The patients Ivy Creek has been treating at Lake Martin Community Hospital and Elmore Community Hospital mostly needed to be treated in a hospital setting to start with.
“Especially in the beginning, 90% met inpatient criteria of regular acute care admission,” Bruce said. “There were a lot of comorbidities tied to those patients. They needed additional acute care as East Alabama (Medical Center) and Montgomery were battling the epidemic.”
Bruce said those COVID-19 positive residents really needed medical treatment to start with and have greatly improved.
“Most of the patients that have come in so far have needed acute care services first,” Bruce said. “We have gotten them where they are asymptomatic and now we are treating them for the skilled nursing services.”
The issue moving forward comes as the recovering patient needs to move from acute care to skilled nursing. Centers for Medicare and Medicaid (CMS) handle licenses for rural hospitals to have multipurpose beds.
“We are working on a swing bed waiver with CMS to get it,” Bruce said. “It’s a great example where rural hospitals found a niche of value. I’m hoping this will translate to when the immediate crisis dies down a little bit, I’m hoping rural hospitals will be remembered for their contributions to help funding to get to a level we really need.”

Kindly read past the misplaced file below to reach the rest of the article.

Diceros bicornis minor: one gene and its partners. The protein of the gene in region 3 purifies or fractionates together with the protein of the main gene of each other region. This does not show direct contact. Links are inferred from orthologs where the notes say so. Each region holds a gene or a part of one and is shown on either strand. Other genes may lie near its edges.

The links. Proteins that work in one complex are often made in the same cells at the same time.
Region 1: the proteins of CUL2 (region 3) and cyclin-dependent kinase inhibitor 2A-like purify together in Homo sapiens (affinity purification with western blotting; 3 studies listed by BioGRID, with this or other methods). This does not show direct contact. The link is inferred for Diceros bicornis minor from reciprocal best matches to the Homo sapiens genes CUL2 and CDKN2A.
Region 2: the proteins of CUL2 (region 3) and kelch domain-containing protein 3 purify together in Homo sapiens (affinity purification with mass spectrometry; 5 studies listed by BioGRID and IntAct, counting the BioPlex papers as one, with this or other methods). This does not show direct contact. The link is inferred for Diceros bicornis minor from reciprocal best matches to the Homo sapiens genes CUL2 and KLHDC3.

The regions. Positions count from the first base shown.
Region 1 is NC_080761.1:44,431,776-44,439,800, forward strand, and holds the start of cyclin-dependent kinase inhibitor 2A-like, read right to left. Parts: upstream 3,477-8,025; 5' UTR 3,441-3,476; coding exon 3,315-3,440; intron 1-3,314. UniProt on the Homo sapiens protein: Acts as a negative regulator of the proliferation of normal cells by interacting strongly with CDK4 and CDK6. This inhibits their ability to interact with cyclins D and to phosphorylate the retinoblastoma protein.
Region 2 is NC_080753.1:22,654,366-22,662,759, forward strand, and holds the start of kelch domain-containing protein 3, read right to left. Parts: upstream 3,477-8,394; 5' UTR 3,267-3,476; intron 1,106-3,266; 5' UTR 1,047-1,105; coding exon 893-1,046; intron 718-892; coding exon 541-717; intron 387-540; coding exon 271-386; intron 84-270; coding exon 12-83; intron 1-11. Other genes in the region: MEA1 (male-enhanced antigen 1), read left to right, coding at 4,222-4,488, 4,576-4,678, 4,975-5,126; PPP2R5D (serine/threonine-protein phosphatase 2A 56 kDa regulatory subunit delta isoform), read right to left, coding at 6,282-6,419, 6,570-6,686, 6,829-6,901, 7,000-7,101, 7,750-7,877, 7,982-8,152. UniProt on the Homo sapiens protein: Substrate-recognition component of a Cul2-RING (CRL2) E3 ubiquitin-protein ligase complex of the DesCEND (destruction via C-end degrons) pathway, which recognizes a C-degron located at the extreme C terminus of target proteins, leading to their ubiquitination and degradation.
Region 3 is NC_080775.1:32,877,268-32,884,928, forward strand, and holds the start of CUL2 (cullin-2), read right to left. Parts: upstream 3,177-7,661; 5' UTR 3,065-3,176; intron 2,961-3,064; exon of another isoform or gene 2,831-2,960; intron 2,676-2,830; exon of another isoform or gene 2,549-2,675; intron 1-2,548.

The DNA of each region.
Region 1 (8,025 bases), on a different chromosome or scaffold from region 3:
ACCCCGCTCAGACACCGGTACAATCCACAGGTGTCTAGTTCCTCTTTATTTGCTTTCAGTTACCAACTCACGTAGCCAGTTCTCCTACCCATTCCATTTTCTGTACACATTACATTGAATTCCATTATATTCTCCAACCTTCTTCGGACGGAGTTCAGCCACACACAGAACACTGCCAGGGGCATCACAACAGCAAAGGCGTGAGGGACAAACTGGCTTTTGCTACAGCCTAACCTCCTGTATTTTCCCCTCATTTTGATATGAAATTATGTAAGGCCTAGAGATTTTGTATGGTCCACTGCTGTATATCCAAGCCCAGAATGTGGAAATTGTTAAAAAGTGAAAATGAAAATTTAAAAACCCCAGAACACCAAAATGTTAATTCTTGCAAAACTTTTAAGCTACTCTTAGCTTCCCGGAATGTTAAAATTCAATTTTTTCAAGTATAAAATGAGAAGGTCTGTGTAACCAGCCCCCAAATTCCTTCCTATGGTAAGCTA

Alabama Nursing Home Association director of communications John Matson said Ivy Creek’s service to nursing homes is unique for now.
“It’s a smart use of facilities,” Matson said. “It is great coordination of available medical options in the area.”
Matson said nursing home staff keeps patients in mind before doing anything.
“You have to make the best decisions you can for the residents,” Matson said. “If someone tests positive for COVID-19, you make sure they can be transported first before making the move.”
Bruce said his staff deserves all the credit for the success in caring for COVID-19 patients.
“I can’t say enough of how people wanted to jump in and help,” Bruce said. “Nurses are the backbone of rural hospitals. Especially nurses aides, they became essential. The housekeepers, they were willing to go into the rooms and work and take care of the patients. The ambulance (staff), they are the frontl ines taking care of patients.”
Bruce credits staff and emergency management agency directors Keith Barnett in Elmore County and Jason Moran in Tallapoosa County for helping locate supplies in the crisis.
“We had kind of gotten short wondering where supplies were going to come from,” Bruce said. “Both EMA directors have been exceptional in helping us find ways to get through this.”
One thing has sort of surprised Bruce in serving COVID-19 positive patients.
“Not one of the more than 400 staff we have has gotten positive COVID labs,” Bruce said. “It’s a credit to our staff to get the supplies, the training they went through and it started a long time before this started. We were well prepared for it.”
The ability to change course on a dime seems daunting for a medical institution for someone looking in from the outside. Bruce said it is what rural hospitals do best.
“We have had to find ways to adapt throughout the years and adapt quickly,” Bruce said. “I can’t take credit for this. Lots of credit needs to go to a lot of people. It’s what we trained for.”